Conservators: Managing the Affairs of Those Who Aren’t Able
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Conservators: Managing the Affairs of Those Who Aren’t Able

Divorce / Family Law

Anat Resnik

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Conservators: Managing the Affairs of Those Who Aren’t Able

Conservators are persons who have court-ordered authority and responsibility to manage the affairs of those who can no longer make their own decisions about finances or health care. Common examples of such situations include individuals suffering memory loss from Alzheimer’s or dementia. In these situations, the adult will eventually become unable to make decisions regarding their health and medical concerns, and they will incapable of assuming responsibility for the care of their property and assets. It is for this reason that the legal role of conservatorship was created.

Conservatorships, or living probates, are legal proceedings where responsible people are appointed as conservators for infirm adults. Conservatorships can be complicated and the exceptions and additions to the role of conservator can be endless. Just about anyone, including the proposed conservatee, can file a petition for conservatorship. Judges appoint conservators in a specific order. The order of priority is: spouse, adult child, parent, sibling, any other interested person such as a family friend, and finally a public guardian.

The person with highest priority may decline to be conservatee, and he or she can nominate another. If all qualified family members and friends refuse to serve, the court will likely appoint a private professional fiduciary or public guardian. A fiduciary is an individual is who must act for the benefit of another party and in whom the other party has placed the utmost trust and confidence to manage and protect their property and money. A part of city government, the Office of the Public Guardian handles all matters referred to the county for cases where a public guardian has been appointed conservator of person and/or their estate.

Probate judges must find that a proposed conservatee lacks the ability to provide for self care and protection before appointing a conservator. Appointments take about six weeks from the filing date. They may take longer if there is opposition. In rare cases of extreme urgency, a temporary conservator may be appointed within a couple of days.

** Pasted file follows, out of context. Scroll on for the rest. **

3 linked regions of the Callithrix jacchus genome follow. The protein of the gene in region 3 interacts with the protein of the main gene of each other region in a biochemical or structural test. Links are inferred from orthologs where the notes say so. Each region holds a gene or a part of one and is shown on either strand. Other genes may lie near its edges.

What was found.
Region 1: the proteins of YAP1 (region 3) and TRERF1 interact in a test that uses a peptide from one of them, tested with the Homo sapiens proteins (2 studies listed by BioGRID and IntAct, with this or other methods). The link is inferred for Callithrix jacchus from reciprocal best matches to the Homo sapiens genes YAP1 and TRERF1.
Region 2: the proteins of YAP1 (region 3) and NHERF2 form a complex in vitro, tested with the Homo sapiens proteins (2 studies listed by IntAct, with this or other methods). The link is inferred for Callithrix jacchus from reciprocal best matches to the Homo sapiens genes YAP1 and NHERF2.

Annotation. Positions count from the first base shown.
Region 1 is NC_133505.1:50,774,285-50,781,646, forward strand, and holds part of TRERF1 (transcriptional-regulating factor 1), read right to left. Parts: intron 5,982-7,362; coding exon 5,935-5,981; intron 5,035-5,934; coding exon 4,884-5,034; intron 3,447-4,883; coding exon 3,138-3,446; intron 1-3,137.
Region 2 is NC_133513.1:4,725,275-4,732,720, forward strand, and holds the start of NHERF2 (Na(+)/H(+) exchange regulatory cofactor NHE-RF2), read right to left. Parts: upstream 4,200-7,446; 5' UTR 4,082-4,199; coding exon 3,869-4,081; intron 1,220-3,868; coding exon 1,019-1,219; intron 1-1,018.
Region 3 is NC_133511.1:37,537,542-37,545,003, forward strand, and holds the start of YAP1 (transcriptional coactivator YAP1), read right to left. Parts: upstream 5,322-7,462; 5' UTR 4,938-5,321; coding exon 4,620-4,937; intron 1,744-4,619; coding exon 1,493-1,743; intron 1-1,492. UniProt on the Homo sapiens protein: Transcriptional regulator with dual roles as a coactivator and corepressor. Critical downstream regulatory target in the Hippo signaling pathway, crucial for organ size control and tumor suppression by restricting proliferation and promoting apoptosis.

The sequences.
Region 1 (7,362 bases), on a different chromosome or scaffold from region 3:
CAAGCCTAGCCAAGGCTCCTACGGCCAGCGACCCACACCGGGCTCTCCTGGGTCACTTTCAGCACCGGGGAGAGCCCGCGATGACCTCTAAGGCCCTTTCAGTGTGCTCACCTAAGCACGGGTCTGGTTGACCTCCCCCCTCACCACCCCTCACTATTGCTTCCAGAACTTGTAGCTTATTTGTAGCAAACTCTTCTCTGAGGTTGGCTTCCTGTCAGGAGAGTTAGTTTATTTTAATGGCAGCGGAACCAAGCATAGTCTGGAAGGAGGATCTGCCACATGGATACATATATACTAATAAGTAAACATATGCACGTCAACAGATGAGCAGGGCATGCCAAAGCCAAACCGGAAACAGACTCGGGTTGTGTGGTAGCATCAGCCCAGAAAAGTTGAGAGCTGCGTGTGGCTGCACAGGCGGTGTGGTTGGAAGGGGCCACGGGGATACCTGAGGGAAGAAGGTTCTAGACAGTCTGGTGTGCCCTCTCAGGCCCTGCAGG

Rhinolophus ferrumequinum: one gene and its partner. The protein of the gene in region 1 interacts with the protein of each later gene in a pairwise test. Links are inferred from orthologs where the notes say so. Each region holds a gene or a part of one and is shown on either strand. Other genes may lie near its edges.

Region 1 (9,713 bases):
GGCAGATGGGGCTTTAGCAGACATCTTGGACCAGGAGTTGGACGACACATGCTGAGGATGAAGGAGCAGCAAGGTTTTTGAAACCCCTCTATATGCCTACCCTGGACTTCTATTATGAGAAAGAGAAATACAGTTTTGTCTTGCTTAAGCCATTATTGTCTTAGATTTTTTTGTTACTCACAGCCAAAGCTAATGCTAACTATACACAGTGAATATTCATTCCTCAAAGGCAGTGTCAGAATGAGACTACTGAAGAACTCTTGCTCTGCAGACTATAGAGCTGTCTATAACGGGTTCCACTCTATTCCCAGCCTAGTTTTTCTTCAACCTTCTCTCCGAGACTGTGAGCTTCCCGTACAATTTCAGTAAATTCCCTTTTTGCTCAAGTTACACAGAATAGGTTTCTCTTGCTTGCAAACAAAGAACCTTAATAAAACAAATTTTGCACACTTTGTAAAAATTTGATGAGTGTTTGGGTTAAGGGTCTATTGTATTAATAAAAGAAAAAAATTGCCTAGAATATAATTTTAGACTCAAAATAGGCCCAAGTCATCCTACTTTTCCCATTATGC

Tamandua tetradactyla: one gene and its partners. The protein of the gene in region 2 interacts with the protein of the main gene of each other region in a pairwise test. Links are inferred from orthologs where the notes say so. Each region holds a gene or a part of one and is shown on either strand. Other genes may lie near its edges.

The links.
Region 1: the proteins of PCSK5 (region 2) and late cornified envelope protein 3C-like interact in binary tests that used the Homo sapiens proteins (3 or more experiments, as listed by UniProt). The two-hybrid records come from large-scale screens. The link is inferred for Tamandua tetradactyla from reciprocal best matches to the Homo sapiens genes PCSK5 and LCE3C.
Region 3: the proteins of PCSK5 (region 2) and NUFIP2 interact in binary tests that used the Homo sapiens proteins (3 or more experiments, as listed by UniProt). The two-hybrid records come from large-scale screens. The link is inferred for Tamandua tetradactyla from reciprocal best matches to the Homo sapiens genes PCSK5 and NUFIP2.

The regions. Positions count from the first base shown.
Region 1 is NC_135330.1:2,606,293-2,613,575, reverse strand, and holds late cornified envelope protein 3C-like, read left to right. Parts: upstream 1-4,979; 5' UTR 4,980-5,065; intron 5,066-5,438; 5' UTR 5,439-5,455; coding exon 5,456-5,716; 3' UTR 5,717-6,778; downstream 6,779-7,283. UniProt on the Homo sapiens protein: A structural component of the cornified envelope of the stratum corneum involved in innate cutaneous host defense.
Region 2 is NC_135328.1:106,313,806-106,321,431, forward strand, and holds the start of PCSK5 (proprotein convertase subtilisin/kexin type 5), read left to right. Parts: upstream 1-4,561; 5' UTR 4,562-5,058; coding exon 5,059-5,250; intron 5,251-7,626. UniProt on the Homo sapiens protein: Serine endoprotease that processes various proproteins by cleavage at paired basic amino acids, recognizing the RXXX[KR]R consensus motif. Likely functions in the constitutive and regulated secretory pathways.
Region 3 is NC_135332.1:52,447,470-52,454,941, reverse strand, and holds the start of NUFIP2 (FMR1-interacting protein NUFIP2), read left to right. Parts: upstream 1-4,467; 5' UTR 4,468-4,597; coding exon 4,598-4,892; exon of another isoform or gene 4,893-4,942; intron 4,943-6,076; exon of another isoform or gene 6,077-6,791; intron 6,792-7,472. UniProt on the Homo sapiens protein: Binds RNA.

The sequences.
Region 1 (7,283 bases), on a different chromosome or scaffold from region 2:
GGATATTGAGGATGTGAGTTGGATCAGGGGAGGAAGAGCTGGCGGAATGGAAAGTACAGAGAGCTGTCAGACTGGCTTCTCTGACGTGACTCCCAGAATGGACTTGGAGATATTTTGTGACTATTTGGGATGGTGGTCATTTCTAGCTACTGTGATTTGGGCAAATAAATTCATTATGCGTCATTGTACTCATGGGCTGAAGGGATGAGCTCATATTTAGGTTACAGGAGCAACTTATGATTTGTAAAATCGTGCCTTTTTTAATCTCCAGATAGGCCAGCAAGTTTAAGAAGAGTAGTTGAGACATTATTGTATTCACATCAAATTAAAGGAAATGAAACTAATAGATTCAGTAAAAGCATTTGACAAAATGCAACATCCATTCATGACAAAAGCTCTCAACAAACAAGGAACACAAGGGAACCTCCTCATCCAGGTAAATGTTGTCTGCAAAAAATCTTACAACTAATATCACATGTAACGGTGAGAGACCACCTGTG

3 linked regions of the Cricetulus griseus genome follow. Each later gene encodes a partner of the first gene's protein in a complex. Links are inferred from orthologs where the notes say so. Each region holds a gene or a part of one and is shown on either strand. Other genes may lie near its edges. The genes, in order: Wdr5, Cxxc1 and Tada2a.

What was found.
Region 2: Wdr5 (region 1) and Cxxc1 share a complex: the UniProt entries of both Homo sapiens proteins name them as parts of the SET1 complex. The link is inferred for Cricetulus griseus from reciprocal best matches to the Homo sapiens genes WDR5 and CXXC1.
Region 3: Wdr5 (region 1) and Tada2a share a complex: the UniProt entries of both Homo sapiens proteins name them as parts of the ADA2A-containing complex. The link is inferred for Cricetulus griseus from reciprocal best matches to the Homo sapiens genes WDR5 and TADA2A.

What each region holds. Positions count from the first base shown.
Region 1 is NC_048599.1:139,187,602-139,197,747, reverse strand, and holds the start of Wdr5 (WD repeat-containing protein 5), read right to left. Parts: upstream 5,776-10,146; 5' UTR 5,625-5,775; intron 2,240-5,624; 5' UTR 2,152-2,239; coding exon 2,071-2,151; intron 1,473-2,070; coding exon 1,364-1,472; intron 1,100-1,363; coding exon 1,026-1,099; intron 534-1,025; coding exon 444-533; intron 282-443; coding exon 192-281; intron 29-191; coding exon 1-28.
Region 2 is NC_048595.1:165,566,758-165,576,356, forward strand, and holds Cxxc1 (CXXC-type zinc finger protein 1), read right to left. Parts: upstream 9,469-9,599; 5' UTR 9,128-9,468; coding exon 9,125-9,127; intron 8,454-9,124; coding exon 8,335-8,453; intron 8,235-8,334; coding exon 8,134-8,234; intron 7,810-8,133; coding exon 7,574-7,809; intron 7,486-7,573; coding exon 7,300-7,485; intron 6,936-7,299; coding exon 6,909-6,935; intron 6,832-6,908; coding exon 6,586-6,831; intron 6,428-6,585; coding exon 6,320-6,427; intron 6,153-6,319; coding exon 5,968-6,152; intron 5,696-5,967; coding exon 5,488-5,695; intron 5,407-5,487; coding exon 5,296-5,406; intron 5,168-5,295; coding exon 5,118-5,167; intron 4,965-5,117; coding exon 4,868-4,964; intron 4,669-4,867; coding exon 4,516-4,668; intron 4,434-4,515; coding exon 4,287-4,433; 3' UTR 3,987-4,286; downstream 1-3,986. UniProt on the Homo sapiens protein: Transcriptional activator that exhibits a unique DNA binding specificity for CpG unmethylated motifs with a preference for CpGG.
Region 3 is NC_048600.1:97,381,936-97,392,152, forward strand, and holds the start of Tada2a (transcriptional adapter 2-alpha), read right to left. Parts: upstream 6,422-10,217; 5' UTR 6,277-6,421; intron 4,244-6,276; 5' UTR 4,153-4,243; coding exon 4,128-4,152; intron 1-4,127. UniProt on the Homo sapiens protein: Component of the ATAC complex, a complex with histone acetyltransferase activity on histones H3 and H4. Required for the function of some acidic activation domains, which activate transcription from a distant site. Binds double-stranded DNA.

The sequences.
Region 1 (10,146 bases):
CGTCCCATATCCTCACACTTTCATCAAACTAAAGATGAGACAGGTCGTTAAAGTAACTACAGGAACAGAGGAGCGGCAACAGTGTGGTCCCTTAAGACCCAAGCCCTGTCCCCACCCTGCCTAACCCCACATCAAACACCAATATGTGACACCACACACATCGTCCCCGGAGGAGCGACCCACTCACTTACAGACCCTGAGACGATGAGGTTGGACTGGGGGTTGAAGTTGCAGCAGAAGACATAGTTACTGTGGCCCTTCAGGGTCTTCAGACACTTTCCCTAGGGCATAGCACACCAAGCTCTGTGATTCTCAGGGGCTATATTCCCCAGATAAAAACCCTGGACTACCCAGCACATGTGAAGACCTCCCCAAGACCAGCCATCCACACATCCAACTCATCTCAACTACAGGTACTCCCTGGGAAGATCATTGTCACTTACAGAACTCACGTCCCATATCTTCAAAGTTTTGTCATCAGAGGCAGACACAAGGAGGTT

Anat Resnik serves clients throughout the Los Angeles metropolitan area. Conservatorships can be stressful and difficult for any family. You need a qualified family lawyer to provide you with experienced and professional guidance and advice. When considering a conservatorship, the best division you can make is to contact the Law Offices of Anat Resnik if you are seeking the legal authority to care for the well-being of a loved one.

If you have a question regarding Family Law in Los Angeles please contact us at (818) 926-4420 or visit the Family Law section on our website at Law Offices of Anat Resnik. Call today and we will connect you with Anat Resnik, an experienced, aggressive, affordable Divorce and Family Law Attorney in Encino. After you have spoken with our Los Angeles Family Law attorney, we can schedule you a free face to face appointment to discuss your circumstances. If you have questions or are considering any aspect of filing for Divorce, a Paternity issues, Child Custody and Visitation, Spousal Support & Alimony, etc. we can help! Call us now at(818) 926-4420. We look forward to hearing from you and assisting you with any and all family law needs.

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